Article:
- Paperback: 256 pages
- Publisher: W. W. Norton & Company; Reprint edition (January 17, 2001)
- Language: English
- ISBN-10: 0393320928
- ISBN-13: 978-0393320923
- Product Dimensions: 5.5 x 0.7 x 8.3 inches
- Shipping Weight: 10.6 ounces (View shipping rates and policies)
- Average Customer Review: 4.5 out of 5 stars See all reviews (209 customer reviews)
- Amazon Best Sellers Rank: #17,776 in Books (See Top 100 in Books)
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"What Do You Care What Other People Think?": Further Adventures of a Curious Character Paperback – January 17, 2001
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A thoughtful companion volume to the earlier Surely You Are Joking Mr. Feynman!. Perhaps the most intriguing parts of the book are the behind-the-scenes descriptions of science and policy colliding in the presidential commission to determine the cause of the Challenger space shuttle explosion; and the scientific sleuthing behind his famously elegant O-ring-in-ice-water demonstration. Not as rollicking as his other memoirs, but in some ways more profound. --This text refers to the Audio CD edition.
From Publishers Weekly
Roughly half of these 21 short, colloquial essays deal with Feynman's firsthand investigaton of the Challenger space-shuttle disaster. He casts himself in the role of intrepid detective, and the first-person singular pronoun keeps intruding on the worthwhile things he has to say about flight safety and lack of communication within NASA. An appendix offers his chilling technical observations on the shuttle's reliability or lack of it. The remaining pieces are mostly a blur of international conferences, purveying slight anecdotes. But two essays touch genuine depths of feeling: his tribute to his father, who taught him to cultivate a sense of wonder, and his account of his love affair with his first wife (who died). In this posthumous miscellany, theoretical physicist Feynman displays only sporadically the adventurousness that captivated readers of Surely You're Joking, Mr. Feynman.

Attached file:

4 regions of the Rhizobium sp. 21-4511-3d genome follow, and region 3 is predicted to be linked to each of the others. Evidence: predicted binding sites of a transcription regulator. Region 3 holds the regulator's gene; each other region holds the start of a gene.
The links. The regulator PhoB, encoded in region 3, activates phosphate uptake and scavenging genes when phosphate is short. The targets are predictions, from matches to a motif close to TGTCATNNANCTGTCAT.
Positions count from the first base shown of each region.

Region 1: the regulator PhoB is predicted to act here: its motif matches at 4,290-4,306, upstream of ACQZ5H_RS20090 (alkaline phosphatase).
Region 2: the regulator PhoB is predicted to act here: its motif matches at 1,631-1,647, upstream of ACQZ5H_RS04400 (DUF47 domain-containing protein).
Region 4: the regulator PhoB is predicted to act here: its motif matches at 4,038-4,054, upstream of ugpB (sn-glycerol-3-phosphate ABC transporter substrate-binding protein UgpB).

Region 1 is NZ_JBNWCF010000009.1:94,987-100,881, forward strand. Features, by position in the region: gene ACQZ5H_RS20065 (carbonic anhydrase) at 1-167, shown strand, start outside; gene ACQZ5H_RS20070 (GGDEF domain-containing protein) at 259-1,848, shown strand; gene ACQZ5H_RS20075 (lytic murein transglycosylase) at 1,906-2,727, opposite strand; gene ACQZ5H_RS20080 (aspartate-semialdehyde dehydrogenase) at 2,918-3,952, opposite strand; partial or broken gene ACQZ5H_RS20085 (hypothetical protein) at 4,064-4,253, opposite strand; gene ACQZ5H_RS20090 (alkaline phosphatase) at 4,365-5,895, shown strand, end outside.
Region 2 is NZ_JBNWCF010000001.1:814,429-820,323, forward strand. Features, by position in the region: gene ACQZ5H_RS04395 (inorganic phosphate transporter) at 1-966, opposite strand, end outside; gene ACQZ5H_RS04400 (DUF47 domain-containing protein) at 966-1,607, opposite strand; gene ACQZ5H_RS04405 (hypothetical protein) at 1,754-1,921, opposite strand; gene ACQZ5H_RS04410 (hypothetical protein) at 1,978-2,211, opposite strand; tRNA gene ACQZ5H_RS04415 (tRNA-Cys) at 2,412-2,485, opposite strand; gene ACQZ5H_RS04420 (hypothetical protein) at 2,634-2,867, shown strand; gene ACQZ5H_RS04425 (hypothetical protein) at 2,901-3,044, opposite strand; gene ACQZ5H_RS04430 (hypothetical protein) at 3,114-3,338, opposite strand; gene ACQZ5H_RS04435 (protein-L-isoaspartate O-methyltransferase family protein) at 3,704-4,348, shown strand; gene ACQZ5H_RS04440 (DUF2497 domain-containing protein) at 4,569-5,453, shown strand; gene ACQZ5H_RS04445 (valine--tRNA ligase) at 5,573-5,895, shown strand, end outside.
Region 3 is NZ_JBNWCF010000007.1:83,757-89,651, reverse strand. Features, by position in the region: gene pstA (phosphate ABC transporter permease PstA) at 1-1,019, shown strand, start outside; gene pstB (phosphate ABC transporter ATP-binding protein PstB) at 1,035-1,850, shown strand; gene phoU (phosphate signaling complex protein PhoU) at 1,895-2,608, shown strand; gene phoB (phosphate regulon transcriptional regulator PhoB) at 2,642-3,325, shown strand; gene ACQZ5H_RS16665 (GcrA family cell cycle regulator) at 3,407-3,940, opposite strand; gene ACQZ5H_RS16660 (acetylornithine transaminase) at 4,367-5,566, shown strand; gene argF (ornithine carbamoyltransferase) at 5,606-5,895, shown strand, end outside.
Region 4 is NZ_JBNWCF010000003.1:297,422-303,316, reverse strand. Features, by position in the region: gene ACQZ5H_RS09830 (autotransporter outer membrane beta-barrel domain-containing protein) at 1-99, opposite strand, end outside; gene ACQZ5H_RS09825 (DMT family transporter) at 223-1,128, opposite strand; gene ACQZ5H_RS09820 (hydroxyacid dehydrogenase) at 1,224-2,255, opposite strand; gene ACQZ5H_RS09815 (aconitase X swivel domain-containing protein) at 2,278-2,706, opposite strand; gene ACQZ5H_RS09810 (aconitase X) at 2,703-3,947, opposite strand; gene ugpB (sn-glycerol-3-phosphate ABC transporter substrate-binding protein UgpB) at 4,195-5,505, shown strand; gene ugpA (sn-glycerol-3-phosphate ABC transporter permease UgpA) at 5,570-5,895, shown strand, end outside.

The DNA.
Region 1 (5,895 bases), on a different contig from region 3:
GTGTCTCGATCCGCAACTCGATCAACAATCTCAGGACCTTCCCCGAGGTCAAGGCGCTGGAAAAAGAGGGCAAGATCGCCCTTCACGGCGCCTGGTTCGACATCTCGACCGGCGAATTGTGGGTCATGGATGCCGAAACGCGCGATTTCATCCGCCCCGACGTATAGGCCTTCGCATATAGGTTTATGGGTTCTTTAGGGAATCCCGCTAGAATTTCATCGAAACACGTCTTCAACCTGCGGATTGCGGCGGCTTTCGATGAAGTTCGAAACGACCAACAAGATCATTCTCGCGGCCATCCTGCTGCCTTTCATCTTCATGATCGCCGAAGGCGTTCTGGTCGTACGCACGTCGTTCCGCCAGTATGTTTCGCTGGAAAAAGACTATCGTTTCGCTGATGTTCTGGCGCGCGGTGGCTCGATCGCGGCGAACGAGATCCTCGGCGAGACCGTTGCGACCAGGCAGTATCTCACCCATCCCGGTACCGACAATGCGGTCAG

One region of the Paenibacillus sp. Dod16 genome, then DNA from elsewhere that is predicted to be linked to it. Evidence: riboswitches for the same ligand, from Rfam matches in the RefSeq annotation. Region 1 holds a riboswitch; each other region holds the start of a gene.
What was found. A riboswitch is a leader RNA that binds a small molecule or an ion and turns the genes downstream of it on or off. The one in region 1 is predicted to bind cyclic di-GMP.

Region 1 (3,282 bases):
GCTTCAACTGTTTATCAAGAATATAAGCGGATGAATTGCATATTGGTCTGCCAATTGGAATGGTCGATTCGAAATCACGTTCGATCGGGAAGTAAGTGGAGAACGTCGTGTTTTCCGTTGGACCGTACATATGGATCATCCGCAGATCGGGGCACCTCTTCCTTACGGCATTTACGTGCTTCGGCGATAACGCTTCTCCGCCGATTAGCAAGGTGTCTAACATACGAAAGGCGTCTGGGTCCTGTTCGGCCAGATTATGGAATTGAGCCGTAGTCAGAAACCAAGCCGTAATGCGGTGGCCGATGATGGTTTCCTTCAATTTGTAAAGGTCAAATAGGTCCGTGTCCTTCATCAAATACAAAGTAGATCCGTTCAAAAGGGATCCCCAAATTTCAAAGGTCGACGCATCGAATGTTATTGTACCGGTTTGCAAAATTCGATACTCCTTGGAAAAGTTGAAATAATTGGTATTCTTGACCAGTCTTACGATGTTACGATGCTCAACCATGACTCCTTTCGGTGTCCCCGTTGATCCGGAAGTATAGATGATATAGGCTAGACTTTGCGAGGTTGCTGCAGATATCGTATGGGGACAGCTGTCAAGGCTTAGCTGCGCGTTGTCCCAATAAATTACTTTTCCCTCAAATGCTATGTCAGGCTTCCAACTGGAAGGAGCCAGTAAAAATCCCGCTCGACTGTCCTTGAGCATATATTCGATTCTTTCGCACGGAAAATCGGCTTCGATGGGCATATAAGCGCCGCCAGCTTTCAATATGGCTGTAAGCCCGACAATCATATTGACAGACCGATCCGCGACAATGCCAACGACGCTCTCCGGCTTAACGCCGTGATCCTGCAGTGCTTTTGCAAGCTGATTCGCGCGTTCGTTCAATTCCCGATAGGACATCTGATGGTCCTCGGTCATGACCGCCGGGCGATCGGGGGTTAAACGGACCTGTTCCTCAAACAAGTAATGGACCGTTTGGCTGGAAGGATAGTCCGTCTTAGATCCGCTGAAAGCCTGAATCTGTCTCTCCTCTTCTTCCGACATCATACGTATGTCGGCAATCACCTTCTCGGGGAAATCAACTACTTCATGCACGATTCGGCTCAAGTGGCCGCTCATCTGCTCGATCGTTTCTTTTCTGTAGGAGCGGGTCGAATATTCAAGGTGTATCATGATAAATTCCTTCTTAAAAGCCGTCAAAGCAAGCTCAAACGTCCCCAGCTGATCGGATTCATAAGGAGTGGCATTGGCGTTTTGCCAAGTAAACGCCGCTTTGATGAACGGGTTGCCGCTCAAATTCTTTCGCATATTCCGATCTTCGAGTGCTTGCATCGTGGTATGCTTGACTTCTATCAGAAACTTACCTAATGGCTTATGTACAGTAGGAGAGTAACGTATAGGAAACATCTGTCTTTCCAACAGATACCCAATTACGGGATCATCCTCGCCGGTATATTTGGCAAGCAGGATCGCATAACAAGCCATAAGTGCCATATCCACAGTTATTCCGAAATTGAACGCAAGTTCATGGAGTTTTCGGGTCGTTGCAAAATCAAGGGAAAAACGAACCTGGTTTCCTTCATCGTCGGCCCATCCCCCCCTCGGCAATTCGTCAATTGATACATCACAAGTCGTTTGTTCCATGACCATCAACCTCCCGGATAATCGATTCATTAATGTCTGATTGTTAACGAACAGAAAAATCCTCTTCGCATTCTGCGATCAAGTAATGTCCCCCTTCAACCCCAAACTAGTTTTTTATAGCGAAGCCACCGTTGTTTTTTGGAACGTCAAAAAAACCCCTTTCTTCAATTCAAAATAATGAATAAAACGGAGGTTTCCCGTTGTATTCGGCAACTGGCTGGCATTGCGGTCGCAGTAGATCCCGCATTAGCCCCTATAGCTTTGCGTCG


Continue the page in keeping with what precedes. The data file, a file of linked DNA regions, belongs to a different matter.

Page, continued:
Copyright 1988 Reed Business Information, Inc. --This text refers to the Audio CD edition.
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Top Customer Reviews
To be sure, there are a handful of chapters which would fit right into SYJMF. However, 2 major sections cover some exceptionally serious topics which are hardly material for Feynman's typical humor. One section details his love for his first wife as well as her untimely terminal illness. The other covers his work on the commission to disinter the technical problems that led to the explosion of the Space Shuttle CHALLENGER in 1986. These major sections encompass roughly 3/4 of the book.
The chapter on his wife's suffering is especially poignant and touched me very deeply. Feynman was a man whose love and compassion matched his intellect. I could not but feel empathy and admiration for the way he took care of his bride, knowing all along that she would not live long. His decision to be straight with her about her condition, instead of feeding her some fairy-tale story about how she had a good chance of recovery, was both painful and edifying to read.
The section on the CHALLENGER goes into great detail on everything that went wrong that fateful day in '86 as the nation watched the disaster on TV. To this day, I have not seen a television documentary cover this story as I think it should be covered.
I recently saw a special on the CHALLENGER on the DISCOVERY channel. It did an excellent job of focusing on how the engineers at THIOKOL were screaming at NASA not to launch, well into the wee hours of the morning of the catastrophe. However, what the special omitted was the cover-up and closing-of-ranks that NASA did AFTER the accident. To me, NASA's behavior after the fact was even more reprehensible than its carelessness before the launch.